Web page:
George, just to clarify my own remarks about set usage versus people viewing data, the two kinds of data often produce quite different estimates of demographic audience profiles. This is largely because of the different number of residents per home. For example, overall, you have about 2.6 persons aged 2+ per household, but in younger homes with kids this figure rises to 4.0 or higher, plus there are many more visitors---any and all of whom can be using one of the home's TV sets. In an older home, without kids, your typical number of residents is 1-2, with many being single person households. Obviously, when such homes use their set you can be pretty sure who is watching. The same thing applies to income. Because so many older homes are also low income, they tend to have fewer persons per household, In contrast, upscale homes tend to have more residents than the norm.

    The distinctions I have described, above, cause a seeming contradiction in the findings of set usage versus "people" studies. Typically, set usage studies tell you that younger, larger and upscale households use their sets to a far greater extent than older and lower income homes. However, people studies tell us that older persons and those with low incomes outview their younger, upscale counterparts by a big margin. So if an advertiser were using set-top-box set usage ratings as an indicator of a TV show's viewer profile, it is quite possible that programs that are thought to target young adults are actually sub par in this regard---someone else is often watching----while other shows, which index low on set usage, actually perform better---because in such homes it actually is the younger adult who was attending the set.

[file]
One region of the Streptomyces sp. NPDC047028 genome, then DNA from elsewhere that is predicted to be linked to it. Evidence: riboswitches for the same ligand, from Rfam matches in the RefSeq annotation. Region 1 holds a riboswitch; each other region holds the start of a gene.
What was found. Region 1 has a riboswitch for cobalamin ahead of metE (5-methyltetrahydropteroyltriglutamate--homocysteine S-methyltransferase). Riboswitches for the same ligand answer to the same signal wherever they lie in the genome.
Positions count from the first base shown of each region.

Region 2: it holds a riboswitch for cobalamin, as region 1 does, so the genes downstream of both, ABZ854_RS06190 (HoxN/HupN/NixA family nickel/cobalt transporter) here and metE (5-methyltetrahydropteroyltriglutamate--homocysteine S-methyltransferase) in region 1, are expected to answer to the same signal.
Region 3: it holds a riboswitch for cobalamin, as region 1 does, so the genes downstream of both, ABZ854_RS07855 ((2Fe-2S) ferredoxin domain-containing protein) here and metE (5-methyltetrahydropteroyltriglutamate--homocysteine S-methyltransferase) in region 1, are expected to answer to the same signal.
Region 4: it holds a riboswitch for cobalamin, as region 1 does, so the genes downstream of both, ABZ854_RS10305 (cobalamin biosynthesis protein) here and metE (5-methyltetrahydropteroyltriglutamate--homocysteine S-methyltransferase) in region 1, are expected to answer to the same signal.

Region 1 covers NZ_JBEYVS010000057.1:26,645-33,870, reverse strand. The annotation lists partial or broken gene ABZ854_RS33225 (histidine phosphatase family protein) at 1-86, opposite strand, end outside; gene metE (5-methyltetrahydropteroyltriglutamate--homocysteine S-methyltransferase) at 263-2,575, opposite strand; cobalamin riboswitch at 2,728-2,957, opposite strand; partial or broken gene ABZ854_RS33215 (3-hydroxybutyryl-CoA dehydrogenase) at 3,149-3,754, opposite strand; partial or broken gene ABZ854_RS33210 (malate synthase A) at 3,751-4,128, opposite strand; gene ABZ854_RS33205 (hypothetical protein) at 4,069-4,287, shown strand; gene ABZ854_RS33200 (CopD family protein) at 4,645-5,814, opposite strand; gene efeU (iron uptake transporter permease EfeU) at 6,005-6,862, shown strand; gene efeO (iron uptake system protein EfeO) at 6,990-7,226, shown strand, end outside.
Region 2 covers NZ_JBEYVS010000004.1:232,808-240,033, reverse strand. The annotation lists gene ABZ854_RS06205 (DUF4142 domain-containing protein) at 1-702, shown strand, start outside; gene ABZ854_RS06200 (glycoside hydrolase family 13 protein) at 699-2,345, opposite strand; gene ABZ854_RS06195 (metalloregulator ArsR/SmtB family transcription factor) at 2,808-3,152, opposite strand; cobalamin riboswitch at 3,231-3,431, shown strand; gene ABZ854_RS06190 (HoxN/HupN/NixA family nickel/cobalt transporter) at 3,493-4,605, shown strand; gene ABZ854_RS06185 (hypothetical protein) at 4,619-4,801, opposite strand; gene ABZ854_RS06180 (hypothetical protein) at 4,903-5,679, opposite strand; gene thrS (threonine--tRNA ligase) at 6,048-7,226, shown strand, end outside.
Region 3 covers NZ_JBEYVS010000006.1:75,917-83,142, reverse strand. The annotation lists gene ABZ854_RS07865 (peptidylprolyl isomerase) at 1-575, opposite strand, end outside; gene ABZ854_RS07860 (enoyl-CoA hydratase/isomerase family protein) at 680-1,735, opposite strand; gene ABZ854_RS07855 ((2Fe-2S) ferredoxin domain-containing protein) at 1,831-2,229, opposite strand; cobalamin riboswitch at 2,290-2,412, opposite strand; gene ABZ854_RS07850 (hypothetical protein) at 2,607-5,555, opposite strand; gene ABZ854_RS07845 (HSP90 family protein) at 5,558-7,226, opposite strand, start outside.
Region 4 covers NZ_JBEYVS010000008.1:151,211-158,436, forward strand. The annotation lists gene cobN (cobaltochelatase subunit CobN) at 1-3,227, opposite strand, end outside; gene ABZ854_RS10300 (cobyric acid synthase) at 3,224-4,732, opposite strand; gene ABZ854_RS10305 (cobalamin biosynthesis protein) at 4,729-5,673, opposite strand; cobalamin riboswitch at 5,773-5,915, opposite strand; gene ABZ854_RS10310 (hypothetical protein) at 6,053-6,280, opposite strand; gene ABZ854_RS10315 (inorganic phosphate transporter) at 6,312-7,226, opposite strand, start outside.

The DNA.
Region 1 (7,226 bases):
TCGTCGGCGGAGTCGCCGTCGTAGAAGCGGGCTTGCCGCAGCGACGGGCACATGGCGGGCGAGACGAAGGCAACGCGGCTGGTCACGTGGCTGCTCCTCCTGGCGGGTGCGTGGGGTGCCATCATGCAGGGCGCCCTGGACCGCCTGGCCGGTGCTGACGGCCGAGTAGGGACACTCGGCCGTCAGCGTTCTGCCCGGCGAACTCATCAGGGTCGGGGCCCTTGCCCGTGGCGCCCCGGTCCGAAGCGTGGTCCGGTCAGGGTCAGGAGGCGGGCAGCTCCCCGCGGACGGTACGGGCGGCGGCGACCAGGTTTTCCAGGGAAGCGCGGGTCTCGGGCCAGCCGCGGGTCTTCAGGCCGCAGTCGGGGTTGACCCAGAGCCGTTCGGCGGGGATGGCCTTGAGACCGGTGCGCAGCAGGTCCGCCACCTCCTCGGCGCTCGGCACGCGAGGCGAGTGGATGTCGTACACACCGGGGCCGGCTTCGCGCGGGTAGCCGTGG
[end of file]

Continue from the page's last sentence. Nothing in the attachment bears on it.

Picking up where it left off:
6. Ed Papazian from Media Dynamics Inc, May 16, 2015 at 6:29 a.m.

    George, one final comment about targeting. I believe that all of us agree that using age/sex demos in TV "targeting" is not the way to go. What we need to understand is that in reality, "demos" like 18-49 or 25-54 are used primarily as a basis of negotiation between time buyer and seller, providing both with a single "currency" for audience guarantees. This is especially true for upfront buys which are mainly "corporate" in nature, not brand by brand operations. In effect, the buyers are buying gross rating point tonnage, as if the corporation's 10-15-20 brands were one big brand. To do this, they need a single number---a "currency" ----so they can negotiate the audience guarantees that are demanded by the client. If you had a different, and more marketing-relevant targeting definition for each brand you would have no way to make a corporate buy. It would be chaos and the networks and cable channels wouldn't guarantee audience delivery on a myriad of varying product usage indicators anyway.